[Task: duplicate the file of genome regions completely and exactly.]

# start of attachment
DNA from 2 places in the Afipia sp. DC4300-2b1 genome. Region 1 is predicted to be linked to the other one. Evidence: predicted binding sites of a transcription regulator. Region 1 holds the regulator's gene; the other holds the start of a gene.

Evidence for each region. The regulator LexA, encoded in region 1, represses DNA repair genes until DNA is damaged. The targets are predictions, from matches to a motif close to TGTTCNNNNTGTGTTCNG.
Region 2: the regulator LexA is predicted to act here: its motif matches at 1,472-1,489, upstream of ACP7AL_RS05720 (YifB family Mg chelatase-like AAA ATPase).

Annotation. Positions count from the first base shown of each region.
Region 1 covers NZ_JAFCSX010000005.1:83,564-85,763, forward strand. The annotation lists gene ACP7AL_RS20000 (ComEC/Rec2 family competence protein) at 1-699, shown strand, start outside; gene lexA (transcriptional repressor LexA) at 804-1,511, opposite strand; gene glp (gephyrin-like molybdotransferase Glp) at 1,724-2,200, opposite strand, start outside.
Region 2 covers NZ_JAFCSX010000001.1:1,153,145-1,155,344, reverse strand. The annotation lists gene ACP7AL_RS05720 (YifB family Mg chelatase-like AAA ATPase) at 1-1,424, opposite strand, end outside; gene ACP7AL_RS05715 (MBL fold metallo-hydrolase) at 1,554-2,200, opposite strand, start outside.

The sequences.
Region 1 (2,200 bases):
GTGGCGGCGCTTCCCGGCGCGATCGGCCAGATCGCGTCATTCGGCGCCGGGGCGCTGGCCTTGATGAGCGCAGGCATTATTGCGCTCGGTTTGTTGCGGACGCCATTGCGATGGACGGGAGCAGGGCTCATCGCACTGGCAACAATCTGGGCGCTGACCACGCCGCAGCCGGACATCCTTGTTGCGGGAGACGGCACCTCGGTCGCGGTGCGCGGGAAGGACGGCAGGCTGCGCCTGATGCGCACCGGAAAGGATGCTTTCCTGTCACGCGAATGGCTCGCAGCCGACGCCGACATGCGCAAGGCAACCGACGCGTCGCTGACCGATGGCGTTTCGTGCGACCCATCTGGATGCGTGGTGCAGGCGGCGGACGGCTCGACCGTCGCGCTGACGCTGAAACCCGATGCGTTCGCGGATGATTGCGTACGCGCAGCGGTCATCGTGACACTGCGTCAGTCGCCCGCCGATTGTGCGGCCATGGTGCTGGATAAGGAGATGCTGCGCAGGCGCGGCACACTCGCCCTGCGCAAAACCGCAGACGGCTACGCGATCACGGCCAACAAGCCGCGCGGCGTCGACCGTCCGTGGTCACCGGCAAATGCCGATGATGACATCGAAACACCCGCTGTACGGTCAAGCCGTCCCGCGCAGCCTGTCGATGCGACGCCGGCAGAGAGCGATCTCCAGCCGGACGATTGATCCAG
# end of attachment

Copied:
DNA from 2 places in the Afipia sp. DC4300-2b1 genome. Region 1 is predicted to be linked to the other one. Evidence: predicted binding sites of a transcription regulator. Region 1 holds the regulator's gene; the other holds the start of a gene.

Evidence for each region. The regulator LexA, encoded in region 1, represses DNA repair genes until DNA is damaged. The targets are predictions, from matches to a motif close to TGTTCNNNNTGTGTTCNG.
Region 2: the regulator LexA is predicted to act here: its motif matches at 1,472-1,489, upstream of ACP7AL_RS05720 (YifB family Mg chelatase-like AAA ATPase).

Annotation. Positions count from the first base shown of each region.
Region 1 covers NZ_JAFCSX010000005.1:83,564-85,763, forward strand. The annotation lists gene ACP7AL_RS20000 (ComEC/Rec2 family competence protein) at 1-699, shown strand, start outside; gene lexA (transcriptional repressor LexA) at 804-1,511, opposite strand; gene glp (gephyrin-like molybdotransferase Glp) at 1,724-2,200, opposite strand, start outside.
Region 2 covers NZ_JAFCSX010000001.1:1,153,145-1,155,344, reverse strand. The annotation lists gene ACP7AL_RS05720 (YifB family Mg chelatase-like AAA ATPase) at 1-1,424, opposite strand, end outside; gene ACP7AL_RS05715 (MBL fold metallo-hydrolase) at 1,554-2,200, opposite strand, start outside.

The sequences.
Region 1 (2,200 bases):
GTGGCGGCGCTTCCCGGCGCGATCGGCCAGATCGCGTCATTCGGCGCCGGGGCGCTGGCCTTGATGAGCGCAGGCATTATTGCGCTCGGTTTGTTGCGGACGCCATTGCGATGGACGGGAGCAGGGCTCATCGCACTGGCAACAATCTGGGCGCTGACCACGCCGCAGCCGGACATCCTTGTTGCGGGAGACGGCACCTCGGTCGCGGTGCGCGGGAAGGACGGCAGGCTGCGCCTGATGCGCACCGGAAAGGATGCTTTCCTGTCACGCGAATGGCTCGCAGCCGACGCCGACATGCGCAAGGCAACCGACGCGTCGCTGACCGATGGCGTTTCGTGCGACCCATCTGGATGCGTGGTGCAGGCGGCGGACGGCTCGACCGTCGCGCTGACGCTGAAACCCGATGCGTTCGCGGATGATTGCGTACGCGCAGCGGTCATCGTGACACTGCGTCAGTCGCCCGCCGATTGTGCGGCCATGGTGCTGGATAAGGAGATGCTGCGCAGGCGCGGCACACTCGCCCTGCGCAAAACCGCAGACGGCTACGCGATCACGGCCAACAAGCCGCGCGGCGTCGACCGTCCGTGGTCACCGGCAAATGCCGATGATGACATCGAAACACCCGCTGTACGGTCAAGCCGTCCCGCGCAGCCTGTCGATGCGACGCCGGCAGAGAGCGATCTCCAGCCGGACGATTGATCCAG